When pressed about the other 'mainstream' parties it was recognised that obviously they would have to be there, but despite their 'constitutional' natures they were still inherently rigid and non-accommodating because they had not undergone many of the personal and social experiences of loyalists and republicans. Allied to the above sentiments was the notion that to stop two people fighting you encourage them to talk, and this applied to paramilitaries just as in any other area. Perhaps the final word should be left with a 16-18 year-old participant who described the behaviour of politicians since the ceasefires and at the talks as simply "immature".

Obviously in the discussions certain persons and parties tended to become the focus of comment. Sometimes this reflected the status of particular individuals, such as Ian Paisley or Gerry Adams, within the region's political landscape, and in the case of paramilitary organisations it reflected their pervasive influence in everyday community life. This presence was not cohesive but basically it manifested itself in two forms, with the various organisations being perceived partly as necessary defenders of the community and simultaneously as oppressors and a self-appointed police force. Given the sensitivity of this issue, the remarks cited below are not even vaguely attributed.

On the issue of 'punishment' attacks and beatings, viewpoints diverged sharply. Nobody explicitly reviewed the broader issue of policing in Northern Ireland, but all focused on the morality and practicality of paramilitary policing in their communities. Typical of the comments recorded was the following exchange: "It's the paramilitaries controllin' the situation on the ground ... and all that talkin's wasted ... they're too busy shootin' people in the ankles ... Well they shouldn't be breakin' into houses."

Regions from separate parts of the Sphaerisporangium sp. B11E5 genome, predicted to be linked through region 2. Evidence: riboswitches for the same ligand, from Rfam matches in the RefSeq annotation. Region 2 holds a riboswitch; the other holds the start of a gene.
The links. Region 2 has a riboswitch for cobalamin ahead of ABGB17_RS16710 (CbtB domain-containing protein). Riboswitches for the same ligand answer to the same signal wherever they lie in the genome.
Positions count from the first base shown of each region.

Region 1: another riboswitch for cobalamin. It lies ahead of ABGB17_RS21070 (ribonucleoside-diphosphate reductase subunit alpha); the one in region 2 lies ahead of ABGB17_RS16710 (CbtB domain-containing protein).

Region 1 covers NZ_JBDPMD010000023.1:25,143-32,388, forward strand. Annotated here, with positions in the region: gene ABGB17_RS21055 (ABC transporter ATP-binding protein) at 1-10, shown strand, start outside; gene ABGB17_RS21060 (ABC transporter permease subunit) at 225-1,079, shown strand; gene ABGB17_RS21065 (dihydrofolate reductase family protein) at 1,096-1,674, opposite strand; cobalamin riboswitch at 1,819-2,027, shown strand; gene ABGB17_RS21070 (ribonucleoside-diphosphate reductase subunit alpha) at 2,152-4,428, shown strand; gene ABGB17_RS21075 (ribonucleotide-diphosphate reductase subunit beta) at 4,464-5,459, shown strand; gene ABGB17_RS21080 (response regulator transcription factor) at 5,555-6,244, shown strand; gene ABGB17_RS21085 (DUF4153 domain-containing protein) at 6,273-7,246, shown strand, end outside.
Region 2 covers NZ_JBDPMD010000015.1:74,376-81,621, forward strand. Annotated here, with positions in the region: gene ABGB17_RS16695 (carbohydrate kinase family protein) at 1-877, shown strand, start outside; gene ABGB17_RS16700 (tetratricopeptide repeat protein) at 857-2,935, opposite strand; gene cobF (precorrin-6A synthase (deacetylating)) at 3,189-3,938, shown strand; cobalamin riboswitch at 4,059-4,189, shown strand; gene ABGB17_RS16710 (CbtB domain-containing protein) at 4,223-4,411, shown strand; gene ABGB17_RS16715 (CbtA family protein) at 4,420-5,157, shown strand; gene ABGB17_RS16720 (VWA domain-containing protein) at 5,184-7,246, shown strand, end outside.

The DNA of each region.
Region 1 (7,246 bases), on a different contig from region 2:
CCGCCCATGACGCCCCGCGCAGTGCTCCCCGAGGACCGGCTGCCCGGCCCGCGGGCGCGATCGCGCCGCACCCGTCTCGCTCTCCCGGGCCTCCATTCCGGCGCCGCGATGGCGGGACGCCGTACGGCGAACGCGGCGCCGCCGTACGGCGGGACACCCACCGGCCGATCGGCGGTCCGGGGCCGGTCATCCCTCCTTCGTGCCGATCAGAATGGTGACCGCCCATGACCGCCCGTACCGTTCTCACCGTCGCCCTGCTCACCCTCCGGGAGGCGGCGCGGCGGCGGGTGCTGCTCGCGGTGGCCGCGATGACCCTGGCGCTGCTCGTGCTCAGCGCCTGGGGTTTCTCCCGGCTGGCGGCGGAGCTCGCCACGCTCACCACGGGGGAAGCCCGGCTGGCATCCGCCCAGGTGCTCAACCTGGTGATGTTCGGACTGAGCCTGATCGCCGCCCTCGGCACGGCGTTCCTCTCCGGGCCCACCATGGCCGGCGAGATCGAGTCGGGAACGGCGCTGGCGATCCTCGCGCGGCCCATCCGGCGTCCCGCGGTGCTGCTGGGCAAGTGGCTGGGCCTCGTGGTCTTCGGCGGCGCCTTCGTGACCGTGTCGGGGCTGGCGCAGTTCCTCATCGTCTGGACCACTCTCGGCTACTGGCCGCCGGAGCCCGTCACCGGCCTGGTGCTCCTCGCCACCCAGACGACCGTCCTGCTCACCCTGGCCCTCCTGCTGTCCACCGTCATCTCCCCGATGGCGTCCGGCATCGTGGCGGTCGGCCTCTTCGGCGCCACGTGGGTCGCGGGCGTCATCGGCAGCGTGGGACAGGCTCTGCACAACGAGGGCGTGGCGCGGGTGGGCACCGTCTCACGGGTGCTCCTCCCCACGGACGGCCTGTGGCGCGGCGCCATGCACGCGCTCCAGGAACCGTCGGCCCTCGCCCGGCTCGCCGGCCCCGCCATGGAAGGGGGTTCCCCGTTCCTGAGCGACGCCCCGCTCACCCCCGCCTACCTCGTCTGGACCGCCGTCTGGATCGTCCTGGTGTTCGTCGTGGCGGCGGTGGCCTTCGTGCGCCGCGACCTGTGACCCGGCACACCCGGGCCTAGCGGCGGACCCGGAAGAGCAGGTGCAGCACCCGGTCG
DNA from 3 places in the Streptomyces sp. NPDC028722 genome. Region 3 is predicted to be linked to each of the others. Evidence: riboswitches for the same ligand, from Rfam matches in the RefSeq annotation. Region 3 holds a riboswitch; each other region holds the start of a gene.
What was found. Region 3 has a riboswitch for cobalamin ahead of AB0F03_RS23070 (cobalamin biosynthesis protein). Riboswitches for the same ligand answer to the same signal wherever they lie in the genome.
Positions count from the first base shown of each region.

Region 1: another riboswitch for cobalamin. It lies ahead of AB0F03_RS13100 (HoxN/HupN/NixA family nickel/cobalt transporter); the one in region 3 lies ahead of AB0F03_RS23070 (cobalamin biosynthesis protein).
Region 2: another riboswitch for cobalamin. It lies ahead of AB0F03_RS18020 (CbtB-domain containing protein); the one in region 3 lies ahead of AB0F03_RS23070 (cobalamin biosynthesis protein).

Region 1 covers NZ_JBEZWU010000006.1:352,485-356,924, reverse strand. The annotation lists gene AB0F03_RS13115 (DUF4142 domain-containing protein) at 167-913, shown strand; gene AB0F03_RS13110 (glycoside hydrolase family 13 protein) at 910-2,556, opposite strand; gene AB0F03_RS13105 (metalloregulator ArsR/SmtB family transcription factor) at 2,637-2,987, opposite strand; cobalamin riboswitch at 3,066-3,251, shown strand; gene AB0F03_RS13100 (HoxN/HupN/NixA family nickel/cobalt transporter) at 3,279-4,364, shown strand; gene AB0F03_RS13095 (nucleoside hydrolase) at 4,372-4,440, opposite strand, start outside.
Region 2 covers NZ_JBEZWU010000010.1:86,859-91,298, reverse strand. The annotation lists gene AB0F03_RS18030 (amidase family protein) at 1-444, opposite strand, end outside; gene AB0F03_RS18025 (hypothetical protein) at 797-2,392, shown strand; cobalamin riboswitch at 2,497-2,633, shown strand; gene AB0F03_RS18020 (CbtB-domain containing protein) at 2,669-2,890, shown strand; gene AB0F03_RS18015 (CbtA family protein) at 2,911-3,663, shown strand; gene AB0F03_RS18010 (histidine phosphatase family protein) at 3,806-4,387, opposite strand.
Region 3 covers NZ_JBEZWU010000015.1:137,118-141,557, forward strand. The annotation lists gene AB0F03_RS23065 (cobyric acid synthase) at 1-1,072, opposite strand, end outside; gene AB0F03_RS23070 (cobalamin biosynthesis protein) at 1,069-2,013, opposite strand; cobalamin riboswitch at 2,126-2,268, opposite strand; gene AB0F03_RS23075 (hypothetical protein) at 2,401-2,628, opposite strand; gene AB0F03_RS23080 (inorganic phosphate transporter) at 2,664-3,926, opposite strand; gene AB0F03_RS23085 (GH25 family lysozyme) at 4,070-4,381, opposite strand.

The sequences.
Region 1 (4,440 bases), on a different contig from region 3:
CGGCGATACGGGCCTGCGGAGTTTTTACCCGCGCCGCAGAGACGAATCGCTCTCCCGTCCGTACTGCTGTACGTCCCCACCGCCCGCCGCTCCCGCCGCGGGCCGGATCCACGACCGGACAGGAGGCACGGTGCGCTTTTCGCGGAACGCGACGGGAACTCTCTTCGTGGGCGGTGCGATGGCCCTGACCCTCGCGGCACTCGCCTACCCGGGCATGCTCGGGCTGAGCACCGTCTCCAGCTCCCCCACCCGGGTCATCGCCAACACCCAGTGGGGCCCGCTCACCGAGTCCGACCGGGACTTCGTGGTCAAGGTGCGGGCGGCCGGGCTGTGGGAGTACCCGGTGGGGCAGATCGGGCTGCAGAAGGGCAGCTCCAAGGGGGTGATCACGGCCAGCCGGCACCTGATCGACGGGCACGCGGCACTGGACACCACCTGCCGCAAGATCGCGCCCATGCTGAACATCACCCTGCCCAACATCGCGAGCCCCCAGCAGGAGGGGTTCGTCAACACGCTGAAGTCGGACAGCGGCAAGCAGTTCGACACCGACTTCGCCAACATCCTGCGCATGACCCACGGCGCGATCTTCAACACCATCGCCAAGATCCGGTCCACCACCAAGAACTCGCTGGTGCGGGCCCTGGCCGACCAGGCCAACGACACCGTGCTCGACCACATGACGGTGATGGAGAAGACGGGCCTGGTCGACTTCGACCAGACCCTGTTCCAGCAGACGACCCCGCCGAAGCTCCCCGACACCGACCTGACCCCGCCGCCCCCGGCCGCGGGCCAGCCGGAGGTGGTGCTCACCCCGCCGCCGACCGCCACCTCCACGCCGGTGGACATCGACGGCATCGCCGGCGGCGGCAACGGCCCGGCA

A further opinion was ventured, critical of the paramilitaries, to which the retort came: "If it wasn't for them this place would be in chaos." A particularly interesting viewpoint, whichever way it is examined. Some argued that the paramilitaries were a necessary evil, while others forthrightly attacked them in all their roles: "Sure look at 'Drug Dealers will be Shot' - they're only saying that so they can sell their drugs." Also manifested was a distinct antagonism to the authority of some of their peers already involved in paramilitary activity, producing statements such as: "You have an 18-year-old dickhead telling you you can't go here at this time of night."

Overall there was an ambivalence about the paramilitaries: some saw the beating of 'hoods' as necessary, whilst others were antagonistic, and there was natural resentment towards them as the local authorities. However, there was no or little direct criticism of the wider paramilitary role in political violence directed against people outside the groups' communities. It is possible, of course, that in the period of the ceasefires the young people involved had quickly pinpointed the paramilitary activity they saw and experienced, in their own areas.